Make: kids’ Tron costumes, part 1

Testing whether the length of the EL wire I ordered (3m each!) will work for the girls’ Quorra costumes. Other than losing the arms, it looks like it’ll work great. #make #Halloween #cosplay #lovemakeshareFollow Trevor on Instagram


It’s an early(ish) start to the kids’ costumes this year. In my past couple of Halloweens, I’ve scratchbuilt Whistler a pink Batgirl costume (that same year, I did a Supergirl costume for NJ and an Arkham City Batman costume for myself) and subsequently watched my girls wear store-bought costumes with the grim realization that I simply didn’t have the time management skills to make them proper costumes.

This year, it seems, I’ve gotten over a) my preciousness that a costume has to be entirely a labour of love, when I have neither the time nor the skills to produce a full-on film-accurate Quorra costume for them completely from scratch between now and the end of October and b) the idea that a build has to have a specific endpoint or objective. The nice thing about doing kids’ costumes and about doing Quorra, in particular, is that these projects are infinitely scalable in terms of complexity. They could just be black leggings and turtlenecks with EL wire taped to them, or they can be labours of love. They’ll undoubtedly fall somewhere in between, and that freedom is really nice.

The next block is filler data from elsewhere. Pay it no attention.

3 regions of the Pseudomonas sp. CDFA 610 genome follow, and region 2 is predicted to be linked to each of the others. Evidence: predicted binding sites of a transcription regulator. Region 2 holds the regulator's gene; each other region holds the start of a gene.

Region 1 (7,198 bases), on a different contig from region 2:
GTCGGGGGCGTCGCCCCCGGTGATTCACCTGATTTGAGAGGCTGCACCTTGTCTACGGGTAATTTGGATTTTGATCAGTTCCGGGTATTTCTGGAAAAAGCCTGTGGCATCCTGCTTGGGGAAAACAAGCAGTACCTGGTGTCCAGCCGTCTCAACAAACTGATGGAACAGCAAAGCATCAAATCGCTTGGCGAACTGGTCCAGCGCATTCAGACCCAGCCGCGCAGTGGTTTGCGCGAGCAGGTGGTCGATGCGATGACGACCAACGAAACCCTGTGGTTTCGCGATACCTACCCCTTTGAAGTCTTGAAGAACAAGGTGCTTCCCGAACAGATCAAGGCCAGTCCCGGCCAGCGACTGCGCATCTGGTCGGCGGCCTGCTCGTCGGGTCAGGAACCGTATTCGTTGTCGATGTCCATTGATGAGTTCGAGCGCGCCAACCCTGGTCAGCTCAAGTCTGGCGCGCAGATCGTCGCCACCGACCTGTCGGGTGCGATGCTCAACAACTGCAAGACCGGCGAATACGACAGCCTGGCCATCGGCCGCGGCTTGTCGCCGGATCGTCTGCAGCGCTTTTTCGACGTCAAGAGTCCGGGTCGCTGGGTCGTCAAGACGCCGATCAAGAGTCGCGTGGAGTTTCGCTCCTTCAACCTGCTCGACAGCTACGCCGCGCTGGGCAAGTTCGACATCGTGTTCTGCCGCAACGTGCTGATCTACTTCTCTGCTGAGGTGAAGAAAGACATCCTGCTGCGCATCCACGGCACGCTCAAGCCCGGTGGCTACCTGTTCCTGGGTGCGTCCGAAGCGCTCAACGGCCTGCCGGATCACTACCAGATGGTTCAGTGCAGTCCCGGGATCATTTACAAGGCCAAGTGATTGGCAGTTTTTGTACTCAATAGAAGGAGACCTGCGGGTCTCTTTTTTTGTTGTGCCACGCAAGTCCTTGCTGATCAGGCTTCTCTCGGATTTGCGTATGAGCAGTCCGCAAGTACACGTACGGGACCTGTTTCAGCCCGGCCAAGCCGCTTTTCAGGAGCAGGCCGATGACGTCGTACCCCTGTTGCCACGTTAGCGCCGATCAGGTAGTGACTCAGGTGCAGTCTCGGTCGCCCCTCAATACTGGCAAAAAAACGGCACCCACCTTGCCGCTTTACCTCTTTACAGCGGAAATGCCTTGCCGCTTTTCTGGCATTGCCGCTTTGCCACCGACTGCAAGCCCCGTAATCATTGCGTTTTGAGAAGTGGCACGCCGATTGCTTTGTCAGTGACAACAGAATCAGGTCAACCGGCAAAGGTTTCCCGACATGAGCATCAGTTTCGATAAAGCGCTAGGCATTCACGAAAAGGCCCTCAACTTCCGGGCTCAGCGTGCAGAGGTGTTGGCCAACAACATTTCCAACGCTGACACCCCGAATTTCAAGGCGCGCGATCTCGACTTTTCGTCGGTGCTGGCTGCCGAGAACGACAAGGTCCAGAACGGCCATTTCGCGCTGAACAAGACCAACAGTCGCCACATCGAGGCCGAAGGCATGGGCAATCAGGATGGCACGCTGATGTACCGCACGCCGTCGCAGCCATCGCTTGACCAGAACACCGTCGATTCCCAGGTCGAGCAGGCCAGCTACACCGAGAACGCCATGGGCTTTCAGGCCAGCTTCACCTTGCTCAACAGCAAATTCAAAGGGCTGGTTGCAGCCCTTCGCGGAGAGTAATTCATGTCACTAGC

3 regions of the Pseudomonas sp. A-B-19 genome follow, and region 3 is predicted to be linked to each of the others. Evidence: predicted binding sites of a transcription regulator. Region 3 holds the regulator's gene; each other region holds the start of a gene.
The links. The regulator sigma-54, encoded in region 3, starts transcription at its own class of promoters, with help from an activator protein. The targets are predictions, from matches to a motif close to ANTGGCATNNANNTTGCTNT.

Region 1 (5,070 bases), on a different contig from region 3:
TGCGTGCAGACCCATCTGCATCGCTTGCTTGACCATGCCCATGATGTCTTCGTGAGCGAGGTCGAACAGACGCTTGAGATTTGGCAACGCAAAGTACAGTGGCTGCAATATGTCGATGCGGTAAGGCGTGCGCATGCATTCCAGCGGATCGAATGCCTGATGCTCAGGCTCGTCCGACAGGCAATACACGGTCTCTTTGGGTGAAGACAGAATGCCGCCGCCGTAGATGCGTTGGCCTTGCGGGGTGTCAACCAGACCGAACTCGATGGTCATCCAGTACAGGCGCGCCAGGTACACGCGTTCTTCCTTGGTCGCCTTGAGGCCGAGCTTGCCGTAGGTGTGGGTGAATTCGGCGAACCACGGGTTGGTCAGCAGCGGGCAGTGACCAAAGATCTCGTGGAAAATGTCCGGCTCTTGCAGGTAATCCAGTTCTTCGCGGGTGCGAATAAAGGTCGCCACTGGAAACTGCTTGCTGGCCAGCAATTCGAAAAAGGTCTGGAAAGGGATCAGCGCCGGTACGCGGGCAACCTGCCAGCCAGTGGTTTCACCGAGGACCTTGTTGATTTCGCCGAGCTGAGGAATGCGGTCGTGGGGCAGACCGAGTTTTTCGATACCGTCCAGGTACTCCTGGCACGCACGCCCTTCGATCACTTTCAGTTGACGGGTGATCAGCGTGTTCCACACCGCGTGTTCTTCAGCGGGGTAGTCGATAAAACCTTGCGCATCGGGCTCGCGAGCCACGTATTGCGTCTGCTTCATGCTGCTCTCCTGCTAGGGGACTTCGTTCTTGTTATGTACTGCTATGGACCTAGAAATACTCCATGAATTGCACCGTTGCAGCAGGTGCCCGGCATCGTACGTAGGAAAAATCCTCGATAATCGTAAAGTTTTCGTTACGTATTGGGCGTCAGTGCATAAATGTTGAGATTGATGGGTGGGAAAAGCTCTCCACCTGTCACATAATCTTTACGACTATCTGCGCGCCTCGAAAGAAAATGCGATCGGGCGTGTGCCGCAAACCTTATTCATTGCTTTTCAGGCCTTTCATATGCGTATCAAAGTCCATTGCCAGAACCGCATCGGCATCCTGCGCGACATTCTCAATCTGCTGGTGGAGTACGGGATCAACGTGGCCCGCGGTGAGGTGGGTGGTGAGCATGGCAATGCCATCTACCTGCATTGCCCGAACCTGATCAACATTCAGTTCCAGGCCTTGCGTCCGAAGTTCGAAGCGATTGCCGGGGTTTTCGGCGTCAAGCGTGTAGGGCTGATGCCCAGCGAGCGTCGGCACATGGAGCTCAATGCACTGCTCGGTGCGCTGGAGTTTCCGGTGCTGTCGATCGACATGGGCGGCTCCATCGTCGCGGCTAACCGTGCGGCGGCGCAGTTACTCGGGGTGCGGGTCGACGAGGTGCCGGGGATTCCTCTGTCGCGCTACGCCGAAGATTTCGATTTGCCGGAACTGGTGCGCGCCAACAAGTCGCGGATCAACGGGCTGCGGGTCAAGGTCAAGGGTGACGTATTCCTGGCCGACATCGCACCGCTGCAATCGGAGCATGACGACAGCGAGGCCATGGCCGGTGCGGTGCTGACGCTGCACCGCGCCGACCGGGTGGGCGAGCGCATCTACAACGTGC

quorra tron legacy

From their favourite scene in Tron: Legacy — Quorra rescues Sam. Of course.

Now that I have my new workbench built and my shop organized, I can go down and take 20 minutes to work on a project in between other things. I don’t have to go down, clean, carve out a workspace, and then get going. Yesterday alone, the girls and I fixed some busted teddy bears and worked on their discs. In just a handful of minutes together.

Getting my makes off the ground is going to require considerably more retraining of my usual coffee-fuelled marathon strategy, but I’m excited that it seems to be changing already. Allowing myself to chase short makes or intermediate steps instead of putting off a build until I have time is not only empowering, but damn useful.

Until next time, paddle your own canoe, folks.


One comment to “Make: kids’ Tron costumes, part 1”
  1. Pingback: LEGO Ideas Tron Legacy Review - Love Make Share

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